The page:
In printing systems, the positioning accuracy of the medium with respect to the print heads directly impacts print quality. In a regular document inkjet printer, the main task of the media positioning drive is to shift the medium after the printhead has finished a pass. Most media have the tendency

  20. Targeted Resequencing and Functional Testing Identifies Low-Frequency Missense Variants in the Gene Encoding GARP as Significant Contributors to Atopic Dermatitis Risk.

    Science.gov (United States)

    Manz, Judith; Rodríguez, Elke; ElSharawy, Abdou; Oesau, Eva-Maria; Petersen, Britt-Sabina; Baurecht, Hansjörg; Mayr, Gabriele; Weber, Susanne; Harder, Jürgen; Reischl, Eva; Schwarz, Agatha; Novak, Natalija; Franke, Andre; Weidinger, Stephan

    2016-12-01

    Gene-mapping studies have consistently identified a susceptibility locus for atopic dermatitis and other inflammatory diseases on chromosome band 11q13.5, with the strongest association observed for a common variant located in an intergenic region between the two annotated genes C11orf30 and LRRC32. Using a targeted resequencing approach we identified low-frequency and rare missense mutations within the LRRC32 gene encoding the protein GARP, a receptor on activated regulatory T cells that binds latent transforming growth factor-β. Subsequent association testing in more than 2,000 atopic dermatitis patients and 2,000 control subjects showed a significant excess of these LRRC32 variants in individuals with atopic dermatitis. Structural protein modeling and bioinformatic analysis predicted a disruption of protein transport upon these variants, and overexpression assays in CD4 + CD25 - T cells showed a significant reduction in surface expression of the mutated protein. Consistently, flow cytometric (FACS) analyses of different T-cell subtypes obtained from atopic dermatitis patients showed a significantly reduced surface expression of GARP and a reduced conversion of CD4 + CD25 - T cells into regulatory T cells, along with lower expression of latency-associated protein upon stimulation in carriers of the LRRC32 A407T variant. These results link inherited disturbances of transforming growth factor-β signaling with atopic dermatitis risk. Copyright © 2016 The Authors. Published by Elsevier Inc. All rights reserved.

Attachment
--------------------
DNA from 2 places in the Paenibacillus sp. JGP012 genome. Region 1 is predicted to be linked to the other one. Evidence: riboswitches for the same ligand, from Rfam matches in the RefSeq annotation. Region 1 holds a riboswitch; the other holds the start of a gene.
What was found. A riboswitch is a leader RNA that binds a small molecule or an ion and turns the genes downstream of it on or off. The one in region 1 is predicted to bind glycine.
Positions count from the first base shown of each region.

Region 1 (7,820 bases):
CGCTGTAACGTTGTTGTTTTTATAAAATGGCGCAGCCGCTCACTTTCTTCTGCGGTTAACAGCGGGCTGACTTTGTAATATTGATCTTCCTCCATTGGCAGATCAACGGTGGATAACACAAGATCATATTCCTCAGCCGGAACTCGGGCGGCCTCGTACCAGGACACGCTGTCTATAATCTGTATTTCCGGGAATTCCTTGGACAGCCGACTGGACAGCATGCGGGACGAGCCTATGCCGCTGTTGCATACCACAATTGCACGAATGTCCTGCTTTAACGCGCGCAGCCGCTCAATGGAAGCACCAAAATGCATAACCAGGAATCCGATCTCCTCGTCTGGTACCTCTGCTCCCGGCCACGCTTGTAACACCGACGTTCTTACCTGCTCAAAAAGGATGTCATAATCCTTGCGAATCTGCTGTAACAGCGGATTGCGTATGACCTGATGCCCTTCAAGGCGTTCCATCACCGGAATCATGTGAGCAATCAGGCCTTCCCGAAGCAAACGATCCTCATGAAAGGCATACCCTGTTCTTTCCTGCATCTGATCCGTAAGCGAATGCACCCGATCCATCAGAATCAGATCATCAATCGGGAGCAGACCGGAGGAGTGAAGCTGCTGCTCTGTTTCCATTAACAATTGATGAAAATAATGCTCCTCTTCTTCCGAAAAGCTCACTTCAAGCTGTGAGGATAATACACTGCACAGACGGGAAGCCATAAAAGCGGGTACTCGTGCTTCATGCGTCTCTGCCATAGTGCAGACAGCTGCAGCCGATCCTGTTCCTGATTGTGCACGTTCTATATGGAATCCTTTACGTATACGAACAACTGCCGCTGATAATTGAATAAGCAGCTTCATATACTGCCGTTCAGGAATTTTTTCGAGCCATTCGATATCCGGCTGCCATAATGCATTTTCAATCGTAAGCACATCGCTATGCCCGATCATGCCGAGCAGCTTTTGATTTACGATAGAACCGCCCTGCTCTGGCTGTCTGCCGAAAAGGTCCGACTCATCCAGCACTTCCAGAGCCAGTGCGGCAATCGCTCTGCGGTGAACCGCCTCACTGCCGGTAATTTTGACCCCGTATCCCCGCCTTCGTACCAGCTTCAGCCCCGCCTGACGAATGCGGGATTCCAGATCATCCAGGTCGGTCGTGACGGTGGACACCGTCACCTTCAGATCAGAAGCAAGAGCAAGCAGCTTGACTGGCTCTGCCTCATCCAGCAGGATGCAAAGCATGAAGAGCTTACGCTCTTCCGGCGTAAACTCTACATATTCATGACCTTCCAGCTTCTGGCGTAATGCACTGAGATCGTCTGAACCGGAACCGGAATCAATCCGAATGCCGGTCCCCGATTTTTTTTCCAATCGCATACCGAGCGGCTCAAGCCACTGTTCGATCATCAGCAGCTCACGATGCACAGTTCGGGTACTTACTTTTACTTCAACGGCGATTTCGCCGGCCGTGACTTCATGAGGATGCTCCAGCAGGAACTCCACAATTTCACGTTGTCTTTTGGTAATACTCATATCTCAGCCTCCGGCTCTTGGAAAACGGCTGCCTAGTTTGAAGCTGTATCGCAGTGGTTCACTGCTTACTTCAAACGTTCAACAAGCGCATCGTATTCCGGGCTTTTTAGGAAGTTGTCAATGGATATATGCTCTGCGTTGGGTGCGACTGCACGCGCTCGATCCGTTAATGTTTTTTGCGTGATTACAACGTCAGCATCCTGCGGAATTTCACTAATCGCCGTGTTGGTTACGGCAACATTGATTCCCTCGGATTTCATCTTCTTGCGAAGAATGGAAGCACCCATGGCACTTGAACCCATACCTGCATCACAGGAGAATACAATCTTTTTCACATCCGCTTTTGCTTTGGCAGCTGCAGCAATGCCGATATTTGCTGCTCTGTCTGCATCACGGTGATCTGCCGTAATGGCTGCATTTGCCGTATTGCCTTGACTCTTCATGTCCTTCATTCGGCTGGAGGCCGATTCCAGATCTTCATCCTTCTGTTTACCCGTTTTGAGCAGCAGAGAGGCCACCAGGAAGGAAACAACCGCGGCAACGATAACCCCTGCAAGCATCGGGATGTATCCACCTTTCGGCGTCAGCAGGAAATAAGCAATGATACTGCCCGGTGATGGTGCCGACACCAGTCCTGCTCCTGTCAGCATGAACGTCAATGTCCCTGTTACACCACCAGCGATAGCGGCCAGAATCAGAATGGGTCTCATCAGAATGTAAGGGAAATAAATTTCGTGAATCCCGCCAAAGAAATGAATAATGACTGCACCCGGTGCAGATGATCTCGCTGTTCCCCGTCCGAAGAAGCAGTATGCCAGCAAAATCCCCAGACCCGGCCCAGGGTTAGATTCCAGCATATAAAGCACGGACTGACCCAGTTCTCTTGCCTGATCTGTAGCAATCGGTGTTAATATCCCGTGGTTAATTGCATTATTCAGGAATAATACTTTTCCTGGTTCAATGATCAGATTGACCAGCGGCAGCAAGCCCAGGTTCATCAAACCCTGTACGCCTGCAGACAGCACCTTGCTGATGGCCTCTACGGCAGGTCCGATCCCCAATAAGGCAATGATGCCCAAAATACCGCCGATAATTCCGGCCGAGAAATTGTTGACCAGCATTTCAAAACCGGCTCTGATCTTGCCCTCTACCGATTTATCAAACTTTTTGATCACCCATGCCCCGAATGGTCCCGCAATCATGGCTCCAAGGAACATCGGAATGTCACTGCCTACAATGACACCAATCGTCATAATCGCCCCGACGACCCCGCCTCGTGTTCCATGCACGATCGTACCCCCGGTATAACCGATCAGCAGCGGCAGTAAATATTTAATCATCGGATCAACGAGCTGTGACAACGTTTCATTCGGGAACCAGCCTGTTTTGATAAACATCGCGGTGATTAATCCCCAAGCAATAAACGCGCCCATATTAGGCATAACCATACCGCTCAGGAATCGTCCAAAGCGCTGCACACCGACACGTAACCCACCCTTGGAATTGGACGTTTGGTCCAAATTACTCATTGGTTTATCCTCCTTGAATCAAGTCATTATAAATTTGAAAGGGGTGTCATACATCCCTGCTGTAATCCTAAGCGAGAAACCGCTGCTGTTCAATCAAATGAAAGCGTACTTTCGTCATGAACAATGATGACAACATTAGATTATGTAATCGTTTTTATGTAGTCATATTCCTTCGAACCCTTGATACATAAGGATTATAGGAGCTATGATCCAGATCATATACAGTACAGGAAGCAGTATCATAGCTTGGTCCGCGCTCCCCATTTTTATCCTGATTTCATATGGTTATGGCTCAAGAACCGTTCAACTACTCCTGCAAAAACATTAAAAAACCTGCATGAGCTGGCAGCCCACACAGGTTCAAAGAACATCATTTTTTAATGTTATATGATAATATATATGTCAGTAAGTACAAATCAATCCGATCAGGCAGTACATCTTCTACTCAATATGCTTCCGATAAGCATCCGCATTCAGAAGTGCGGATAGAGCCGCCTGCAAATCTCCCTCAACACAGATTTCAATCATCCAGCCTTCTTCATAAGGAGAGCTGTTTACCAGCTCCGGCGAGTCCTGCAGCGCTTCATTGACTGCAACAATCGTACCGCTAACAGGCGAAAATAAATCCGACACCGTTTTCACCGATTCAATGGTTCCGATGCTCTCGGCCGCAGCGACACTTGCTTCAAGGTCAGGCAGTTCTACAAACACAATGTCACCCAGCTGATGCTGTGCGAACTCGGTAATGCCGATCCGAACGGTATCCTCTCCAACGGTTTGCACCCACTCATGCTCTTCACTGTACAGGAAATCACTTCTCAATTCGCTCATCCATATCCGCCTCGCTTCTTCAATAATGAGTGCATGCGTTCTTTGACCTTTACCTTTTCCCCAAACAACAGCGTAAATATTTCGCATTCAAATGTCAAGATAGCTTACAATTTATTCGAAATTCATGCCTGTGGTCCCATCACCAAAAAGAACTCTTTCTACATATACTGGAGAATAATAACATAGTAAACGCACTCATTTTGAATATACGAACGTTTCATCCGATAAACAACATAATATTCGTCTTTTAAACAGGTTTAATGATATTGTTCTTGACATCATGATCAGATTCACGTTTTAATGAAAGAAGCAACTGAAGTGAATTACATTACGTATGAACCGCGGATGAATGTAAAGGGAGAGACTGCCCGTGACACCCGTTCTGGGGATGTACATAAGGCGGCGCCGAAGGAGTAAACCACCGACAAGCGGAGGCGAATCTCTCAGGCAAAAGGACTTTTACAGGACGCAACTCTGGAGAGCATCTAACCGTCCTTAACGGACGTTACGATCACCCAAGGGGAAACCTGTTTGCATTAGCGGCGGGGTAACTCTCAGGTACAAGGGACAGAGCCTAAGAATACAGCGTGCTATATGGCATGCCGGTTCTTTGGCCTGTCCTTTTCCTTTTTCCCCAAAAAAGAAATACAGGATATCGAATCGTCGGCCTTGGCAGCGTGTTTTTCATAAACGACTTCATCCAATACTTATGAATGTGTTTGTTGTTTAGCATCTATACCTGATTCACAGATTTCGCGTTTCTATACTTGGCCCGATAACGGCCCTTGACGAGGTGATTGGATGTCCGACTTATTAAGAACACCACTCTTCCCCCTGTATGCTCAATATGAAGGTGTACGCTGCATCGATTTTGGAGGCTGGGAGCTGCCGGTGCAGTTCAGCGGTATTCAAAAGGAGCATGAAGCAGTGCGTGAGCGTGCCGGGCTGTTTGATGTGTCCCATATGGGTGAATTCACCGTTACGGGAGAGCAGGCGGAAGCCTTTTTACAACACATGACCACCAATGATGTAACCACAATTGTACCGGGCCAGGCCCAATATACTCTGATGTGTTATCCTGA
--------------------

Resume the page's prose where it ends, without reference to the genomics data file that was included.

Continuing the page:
1. Cloning, molecular characterization and expression of a cDNA encoding a functional NADH-cytochrome b5 reductase from Mucor racemosus PTCC 5305 in E. coli

    Directory of Open Access Journals (Sweden)

    NED A SETAYESH

    2009-01-01

    Full Text Available The present work aims to study a new NADH-cytochrome b5 reductase (cb5r from Mucor racemosus PTCC 5305. A cDNA coding for cb s r was isolated from a Mucor racemosus PTCC 5305 cDNA library. The nucleotide sequence of the cDNA including coding and sequences flanking regions was determined. The open reading frame starting from ATG and ending with TAG stop codon encoded 228 amino acids and displayed the closest similarity (73% with Mortierella alpina cb s r. Lack of hydrophobic residues in the N-terminal sequence was apparent, suggesting that the enzyme is a soluble isoform. The coding sequence was then cloned in the pET16b transcription vector carrying an N-terminal-linked His-Tag® sequence and expressed in Escherichia coli BL21 (DE3. The enzyme was then homogeneously purified by a metal affinity column. The recombinant Mucor enzyme was shown to have its optimal activity at pH and temperature of about 7.5 and 40 °C, respectively. The apparent Km value was calculated to be 13 μM for ferricyanide. To our knowledge, this is the first report on cloning and expression of a native fungal soluble isoform of NADH-cytochrome b5 reductase in E. coli.